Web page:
Jackie Parry – author


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A View for Every Occasion

“You’re finally settling down?” Friends are intrigued.

“Well, no. We still travel but on home land, not foreign.” We explain.

I’ve discovered that travel is your mind’s view, not just your eyes’. Our own park-land replaces far-flung cultures. We still explore exotic communities, only this location fits better, like a warm, floppy jumper.

Moorea Island, Pacific Ocean

Moorea Island, Pacific Ocean

Now, the tender whicker from a happy horse saying g’day replaces the mellow swish of parting ocean waves.

The travel-music of boisterous, hull-pounding seas is usurped by sixteen strong hooves thundering against native grasses, feisty back-legs hurled in the air just for the hell of it! Their hoof-beats are my heart-beats.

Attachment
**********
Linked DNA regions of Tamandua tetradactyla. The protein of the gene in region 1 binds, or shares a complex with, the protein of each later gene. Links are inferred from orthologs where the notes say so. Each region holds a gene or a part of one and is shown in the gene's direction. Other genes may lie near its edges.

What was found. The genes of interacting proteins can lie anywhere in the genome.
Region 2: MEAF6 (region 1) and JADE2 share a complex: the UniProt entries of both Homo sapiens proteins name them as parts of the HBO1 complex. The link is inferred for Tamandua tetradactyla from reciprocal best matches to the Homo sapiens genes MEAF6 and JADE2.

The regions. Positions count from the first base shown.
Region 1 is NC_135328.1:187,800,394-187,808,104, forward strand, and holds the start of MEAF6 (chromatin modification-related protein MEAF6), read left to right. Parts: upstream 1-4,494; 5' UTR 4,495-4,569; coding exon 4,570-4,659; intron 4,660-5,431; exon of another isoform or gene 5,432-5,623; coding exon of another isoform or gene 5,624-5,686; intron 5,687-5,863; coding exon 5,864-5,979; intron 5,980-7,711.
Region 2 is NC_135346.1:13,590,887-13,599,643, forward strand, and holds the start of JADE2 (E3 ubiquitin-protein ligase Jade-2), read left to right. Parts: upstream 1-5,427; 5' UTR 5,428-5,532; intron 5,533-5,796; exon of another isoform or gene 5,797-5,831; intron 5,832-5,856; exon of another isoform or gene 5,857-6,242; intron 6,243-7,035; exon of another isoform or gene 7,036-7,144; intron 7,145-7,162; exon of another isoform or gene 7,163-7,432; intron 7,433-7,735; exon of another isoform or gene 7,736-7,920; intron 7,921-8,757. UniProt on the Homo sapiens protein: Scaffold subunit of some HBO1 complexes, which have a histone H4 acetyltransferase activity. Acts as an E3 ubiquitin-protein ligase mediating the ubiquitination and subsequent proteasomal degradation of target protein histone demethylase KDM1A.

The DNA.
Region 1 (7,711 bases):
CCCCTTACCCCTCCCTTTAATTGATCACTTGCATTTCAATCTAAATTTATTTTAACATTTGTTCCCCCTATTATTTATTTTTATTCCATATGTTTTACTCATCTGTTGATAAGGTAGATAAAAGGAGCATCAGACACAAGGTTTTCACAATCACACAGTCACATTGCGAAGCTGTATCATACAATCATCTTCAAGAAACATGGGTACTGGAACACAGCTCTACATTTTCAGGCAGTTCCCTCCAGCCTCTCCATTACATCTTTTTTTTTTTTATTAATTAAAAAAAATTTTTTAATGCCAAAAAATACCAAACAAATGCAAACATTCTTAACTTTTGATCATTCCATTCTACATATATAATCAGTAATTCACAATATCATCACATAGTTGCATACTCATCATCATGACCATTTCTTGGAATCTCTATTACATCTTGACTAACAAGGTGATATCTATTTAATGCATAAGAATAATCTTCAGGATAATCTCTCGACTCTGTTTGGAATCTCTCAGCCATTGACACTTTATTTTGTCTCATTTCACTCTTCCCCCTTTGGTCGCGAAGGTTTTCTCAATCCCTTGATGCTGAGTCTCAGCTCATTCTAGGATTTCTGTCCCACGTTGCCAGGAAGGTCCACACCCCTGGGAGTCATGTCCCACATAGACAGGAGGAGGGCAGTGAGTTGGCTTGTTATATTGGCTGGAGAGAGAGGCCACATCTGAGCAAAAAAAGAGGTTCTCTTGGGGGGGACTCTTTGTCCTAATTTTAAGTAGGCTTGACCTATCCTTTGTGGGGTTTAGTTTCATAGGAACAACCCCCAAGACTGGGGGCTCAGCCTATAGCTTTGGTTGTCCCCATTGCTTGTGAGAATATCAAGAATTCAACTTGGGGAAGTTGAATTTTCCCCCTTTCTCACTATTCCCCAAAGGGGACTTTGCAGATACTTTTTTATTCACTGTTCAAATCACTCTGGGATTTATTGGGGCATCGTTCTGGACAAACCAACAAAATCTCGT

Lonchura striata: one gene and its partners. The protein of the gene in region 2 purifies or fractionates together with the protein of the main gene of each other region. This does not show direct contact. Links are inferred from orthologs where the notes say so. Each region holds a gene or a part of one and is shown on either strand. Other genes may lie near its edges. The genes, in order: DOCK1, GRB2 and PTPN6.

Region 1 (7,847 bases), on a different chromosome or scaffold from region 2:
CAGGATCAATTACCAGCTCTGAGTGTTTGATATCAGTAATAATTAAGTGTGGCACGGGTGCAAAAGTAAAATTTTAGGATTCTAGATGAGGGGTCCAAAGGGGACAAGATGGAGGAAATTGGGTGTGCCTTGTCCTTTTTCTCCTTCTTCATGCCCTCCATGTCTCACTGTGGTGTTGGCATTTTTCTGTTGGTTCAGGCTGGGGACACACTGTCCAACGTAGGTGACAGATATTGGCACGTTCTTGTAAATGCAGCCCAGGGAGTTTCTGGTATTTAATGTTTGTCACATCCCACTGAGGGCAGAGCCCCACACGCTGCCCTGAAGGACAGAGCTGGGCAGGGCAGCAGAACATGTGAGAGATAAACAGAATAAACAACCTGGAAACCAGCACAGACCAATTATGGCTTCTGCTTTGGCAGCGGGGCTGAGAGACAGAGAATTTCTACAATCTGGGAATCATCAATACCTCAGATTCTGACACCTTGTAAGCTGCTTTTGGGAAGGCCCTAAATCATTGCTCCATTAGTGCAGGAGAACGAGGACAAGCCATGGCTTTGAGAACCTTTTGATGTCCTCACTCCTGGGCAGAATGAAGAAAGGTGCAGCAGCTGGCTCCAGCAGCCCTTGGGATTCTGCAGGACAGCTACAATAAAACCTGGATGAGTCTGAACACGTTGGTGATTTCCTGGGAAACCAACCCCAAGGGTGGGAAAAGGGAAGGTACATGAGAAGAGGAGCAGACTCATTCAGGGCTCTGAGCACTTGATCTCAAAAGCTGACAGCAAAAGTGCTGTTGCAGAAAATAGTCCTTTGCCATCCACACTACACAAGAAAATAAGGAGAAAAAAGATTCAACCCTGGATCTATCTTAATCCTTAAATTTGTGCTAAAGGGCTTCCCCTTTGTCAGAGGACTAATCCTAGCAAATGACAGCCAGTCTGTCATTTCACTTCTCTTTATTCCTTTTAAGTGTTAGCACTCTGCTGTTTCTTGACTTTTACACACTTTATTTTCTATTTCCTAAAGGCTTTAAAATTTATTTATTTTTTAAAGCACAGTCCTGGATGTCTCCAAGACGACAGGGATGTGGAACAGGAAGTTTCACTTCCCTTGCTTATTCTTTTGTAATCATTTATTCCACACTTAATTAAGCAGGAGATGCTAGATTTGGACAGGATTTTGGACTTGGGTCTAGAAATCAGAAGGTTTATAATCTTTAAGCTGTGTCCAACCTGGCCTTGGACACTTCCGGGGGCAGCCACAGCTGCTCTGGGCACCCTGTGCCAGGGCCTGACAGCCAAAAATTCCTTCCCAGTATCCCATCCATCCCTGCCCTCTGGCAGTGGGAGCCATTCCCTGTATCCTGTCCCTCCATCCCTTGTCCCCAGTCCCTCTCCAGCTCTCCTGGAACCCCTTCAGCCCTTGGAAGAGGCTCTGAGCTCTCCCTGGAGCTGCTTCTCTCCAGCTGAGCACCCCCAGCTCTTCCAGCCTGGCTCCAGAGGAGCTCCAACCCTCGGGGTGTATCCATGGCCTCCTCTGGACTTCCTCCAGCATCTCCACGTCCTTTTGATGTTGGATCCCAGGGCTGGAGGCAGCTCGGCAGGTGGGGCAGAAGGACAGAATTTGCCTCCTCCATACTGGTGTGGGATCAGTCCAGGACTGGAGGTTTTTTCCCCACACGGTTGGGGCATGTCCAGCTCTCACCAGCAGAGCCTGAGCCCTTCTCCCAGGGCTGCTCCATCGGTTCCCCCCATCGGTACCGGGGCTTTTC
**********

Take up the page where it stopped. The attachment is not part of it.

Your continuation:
Before, when watching thick fog roll over the vast plains of salt water to swallow us into its chilly wisps, my shoulders rose up to my ears as I tensed sensing unseen dangers. Now, as the mist claims our valley I calmly ignore the night-time brisk that nips at my extremities, and I witness the white swirls settle as a waterfall would slide into a river.

Mist rolling along our land under a full moon!

Mist rolling along our land under a full moon!

There’s no town illumination to dampen the cosmic display. The clear nights reveal mystifying galaxies that hang above us with such clarity that a sharp intake of breath could draw them in. The blackness is so silent we whisper, fearful that the glass stars may shatter.